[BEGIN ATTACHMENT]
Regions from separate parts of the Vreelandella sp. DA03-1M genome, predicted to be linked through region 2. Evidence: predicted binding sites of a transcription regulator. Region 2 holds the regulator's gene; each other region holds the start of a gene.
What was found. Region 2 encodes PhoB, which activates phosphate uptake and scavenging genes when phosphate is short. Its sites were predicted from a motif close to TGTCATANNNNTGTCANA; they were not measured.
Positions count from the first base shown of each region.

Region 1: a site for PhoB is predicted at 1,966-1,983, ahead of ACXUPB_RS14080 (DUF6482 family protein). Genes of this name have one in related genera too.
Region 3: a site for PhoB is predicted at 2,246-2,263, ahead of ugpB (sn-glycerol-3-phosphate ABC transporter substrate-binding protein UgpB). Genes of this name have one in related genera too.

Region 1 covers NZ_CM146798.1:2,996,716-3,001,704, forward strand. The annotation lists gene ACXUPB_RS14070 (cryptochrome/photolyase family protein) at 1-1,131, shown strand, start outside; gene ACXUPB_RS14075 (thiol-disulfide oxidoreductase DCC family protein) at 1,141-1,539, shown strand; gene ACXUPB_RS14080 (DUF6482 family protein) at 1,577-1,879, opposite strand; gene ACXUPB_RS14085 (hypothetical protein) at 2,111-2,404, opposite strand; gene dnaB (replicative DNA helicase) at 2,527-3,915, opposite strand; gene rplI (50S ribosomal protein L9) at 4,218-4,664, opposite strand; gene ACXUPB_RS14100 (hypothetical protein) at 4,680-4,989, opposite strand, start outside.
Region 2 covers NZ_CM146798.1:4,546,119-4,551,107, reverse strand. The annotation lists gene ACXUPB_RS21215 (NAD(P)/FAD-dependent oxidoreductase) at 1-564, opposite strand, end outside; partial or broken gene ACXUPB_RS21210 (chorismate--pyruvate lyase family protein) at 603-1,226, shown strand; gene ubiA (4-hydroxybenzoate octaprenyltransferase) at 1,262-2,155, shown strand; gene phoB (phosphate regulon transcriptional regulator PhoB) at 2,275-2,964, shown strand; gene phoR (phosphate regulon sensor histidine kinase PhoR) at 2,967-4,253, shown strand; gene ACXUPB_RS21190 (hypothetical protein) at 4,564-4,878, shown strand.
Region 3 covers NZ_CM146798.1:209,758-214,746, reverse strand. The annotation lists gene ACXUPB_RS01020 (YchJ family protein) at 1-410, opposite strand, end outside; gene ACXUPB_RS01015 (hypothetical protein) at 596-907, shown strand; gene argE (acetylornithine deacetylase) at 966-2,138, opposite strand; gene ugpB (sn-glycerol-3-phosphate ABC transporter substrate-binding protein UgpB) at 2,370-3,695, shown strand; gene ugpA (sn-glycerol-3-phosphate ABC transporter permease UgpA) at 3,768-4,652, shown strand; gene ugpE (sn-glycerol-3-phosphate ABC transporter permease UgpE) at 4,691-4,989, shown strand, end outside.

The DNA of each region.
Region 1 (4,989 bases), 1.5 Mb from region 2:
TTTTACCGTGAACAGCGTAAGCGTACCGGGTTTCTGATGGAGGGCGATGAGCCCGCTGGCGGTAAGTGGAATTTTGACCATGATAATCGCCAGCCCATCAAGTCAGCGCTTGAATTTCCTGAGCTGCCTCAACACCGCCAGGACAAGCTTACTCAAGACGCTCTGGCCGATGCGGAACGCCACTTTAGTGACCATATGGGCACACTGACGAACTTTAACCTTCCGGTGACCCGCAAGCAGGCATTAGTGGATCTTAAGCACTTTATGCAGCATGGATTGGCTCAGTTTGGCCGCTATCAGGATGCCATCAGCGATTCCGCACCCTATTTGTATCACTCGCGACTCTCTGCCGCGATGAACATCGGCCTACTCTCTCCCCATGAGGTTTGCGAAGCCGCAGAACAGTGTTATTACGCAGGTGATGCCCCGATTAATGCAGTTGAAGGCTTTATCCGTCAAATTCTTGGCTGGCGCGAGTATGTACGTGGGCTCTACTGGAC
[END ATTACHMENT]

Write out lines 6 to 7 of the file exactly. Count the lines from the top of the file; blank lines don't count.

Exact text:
Region 1 covers NZ_CM146798.1:2,996,716-3,001,704, forward strand. The annotation lists gene ACXUPB_RS14070 (cryptochrome/photolyase family protein) at 1-1,131, shown strand, start outside; gene ACXUPB_RS14075 (thiol-disulfide oxidoreductase DCC family protein) at 1,141-1,539, shown strand; gene ACXUPB_RS14080 (DUF6482 family protein) at 1,577-1,879, opposite strand; gene ACXUPB_RS14085 (hypothetical protein) at 2,111-2,404, opposite strand; gene dnaB (replicative DNA helicase) at 2,527-3,915, opposite strand; gene rplI (50S ribosomal protein L9) at 4,218-4,664, opposite strand; gene ACXUPB_RS14100 (hypothetical protein) at 4,680-4,989, opposite strand, start outside.
Region 2 covers NZ_CM146798.1:4,546,119-4,551,107, reverse strand. The annotation lists gene ACXUPB_RS21215 (NAD(P)/FAD-dependent oxidoreductase) at 1-564, opposite strand, end outside; partial or broken gene ACXUPB_RS21210 (chorismate--pyruvate lyase family protein) at 603-1,226, shown strand; gene ubiA (4-hydroxybenzoate octaprenyltransferase) at 1,262-2,155, shown strand; gene phoB (phosphate regulon transcriptional regulator PhoB) at 2,275-2,964, shown strand; gene phoR (phosphate regulon sensor histidine kinase PhoR) at 2,967-4,253, shown strand; gene ACXUPB_RS21190 (hypothetical protein) at 4,564-4,878, shown strand.